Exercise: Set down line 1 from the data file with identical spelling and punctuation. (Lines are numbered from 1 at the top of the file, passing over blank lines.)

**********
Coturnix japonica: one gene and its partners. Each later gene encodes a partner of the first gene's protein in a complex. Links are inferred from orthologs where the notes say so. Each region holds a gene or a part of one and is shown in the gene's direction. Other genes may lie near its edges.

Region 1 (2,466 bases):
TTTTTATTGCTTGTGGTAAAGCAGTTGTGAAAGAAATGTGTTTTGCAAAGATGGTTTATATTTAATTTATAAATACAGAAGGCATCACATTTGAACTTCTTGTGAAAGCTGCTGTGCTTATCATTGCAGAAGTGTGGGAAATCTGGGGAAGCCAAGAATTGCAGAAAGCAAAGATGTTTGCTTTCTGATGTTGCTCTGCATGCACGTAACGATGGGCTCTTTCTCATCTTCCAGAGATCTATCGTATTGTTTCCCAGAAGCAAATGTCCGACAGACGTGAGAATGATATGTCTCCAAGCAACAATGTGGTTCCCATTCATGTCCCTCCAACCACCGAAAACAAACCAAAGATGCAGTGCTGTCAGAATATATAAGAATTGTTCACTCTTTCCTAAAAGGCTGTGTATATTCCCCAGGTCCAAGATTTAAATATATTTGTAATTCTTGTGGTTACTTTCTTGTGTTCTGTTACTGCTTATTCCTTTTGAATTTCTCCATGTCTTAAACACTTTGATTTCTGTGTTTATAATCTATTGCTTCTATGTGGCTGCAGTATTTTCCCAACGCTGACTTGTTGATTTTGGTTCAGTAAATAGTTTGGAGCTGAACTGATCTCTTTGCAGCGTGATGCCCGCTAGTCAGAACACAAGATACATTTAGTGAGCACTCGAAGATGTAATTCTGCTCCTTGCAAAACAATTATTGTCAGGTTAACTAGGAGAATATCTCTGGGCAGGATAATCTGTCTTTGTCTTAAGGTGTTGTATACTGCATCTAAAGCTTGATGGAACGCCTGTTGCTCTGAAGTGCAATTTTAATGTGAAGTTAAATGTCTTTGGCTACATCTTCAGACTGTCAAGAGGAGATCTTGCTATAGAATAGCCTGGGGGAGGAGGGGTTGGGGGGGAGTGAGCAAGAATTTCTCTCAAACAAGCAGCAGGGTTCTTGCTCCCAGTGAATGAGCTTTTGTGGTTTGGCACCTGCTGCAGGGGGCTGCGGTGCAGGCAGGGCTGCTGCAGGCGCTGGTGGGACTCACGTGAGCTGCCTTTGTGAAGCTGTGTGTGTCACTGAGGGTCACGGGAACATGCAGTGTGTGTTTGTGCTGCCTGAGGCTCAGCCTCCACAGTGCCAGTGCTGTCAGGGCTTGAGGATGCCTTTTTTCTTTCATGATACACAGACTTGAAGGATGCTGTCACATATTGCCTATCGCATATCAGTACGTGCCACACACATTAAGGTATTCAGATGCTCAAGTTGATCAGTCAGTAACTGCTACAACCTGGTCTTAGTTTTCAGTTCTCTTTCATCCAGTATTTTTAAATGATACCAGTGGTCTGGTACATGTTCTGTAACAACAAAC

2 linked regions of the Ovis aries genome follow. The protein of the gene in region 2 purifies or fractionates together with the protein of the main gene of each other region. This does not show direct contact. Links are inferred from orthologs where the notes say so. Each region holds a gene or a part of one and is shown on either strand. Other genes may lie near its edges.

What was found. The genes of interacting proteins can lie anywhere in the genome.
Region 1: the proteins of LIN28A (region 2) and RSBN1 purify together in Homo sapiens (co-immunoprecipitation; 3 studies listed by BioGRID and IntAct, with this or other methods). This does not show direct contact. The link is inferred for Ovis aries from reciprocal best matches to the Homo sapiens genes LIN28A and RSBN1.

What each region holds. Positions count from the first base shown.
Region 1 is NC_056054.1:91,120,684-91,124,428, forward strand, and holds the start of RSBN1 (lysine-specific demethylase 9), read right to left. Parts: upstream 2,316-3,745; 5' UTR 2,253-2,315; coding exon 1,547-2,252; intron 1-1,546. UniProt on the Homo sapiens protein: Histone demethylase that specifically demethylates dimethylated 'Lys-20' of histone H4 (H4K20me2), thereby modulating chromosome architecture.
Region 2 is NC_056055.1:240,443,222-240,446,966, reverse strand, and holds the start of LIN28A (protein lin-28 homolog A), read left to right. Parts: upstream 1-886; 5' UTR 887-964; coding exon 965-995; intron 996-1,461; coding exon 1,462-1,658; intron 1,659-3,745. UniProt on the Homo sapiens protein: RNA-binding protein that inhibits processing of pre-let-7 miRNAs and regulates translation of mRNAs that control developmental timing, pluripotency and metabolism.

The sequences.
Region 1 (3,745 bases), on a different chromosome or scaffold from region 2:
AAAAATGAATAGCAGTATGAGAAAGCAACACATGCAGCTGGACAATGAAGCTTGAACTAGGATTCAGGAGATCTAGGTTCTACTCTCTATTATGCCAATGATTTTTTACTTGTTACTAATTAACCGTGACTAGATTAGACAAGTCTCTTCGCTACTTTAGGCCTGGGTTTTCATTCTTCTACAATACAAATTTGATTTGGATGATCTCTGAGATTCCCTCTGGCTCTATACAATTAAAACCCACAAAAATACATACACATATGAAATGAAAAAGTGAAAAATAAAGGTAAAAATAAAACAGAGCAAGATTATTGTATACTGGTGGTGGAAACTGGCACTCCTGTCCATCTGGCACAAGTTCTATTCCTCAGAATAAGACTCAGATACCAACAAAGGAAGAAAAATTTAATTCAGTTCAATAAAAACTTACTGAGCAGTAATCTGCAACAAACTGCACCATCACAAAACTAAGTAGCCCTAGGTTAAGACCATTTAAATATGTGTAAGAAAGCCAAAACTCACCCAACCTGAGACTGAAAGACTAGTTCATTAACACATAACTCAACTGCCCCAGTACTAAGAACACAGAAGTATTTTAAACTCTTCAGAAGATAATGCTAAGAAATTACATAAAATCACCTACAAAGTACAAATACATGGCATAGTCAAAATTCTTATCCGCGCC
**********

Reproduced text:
Coturnix japonica: one gene and its partners. Each later gene encodes a partner of the first gene's protein in a complex. Links are inferred from orthologs where the notes say so. Each region holds a gene or a part of one and is shown in the gene's direction. Other genes may lie near its edges.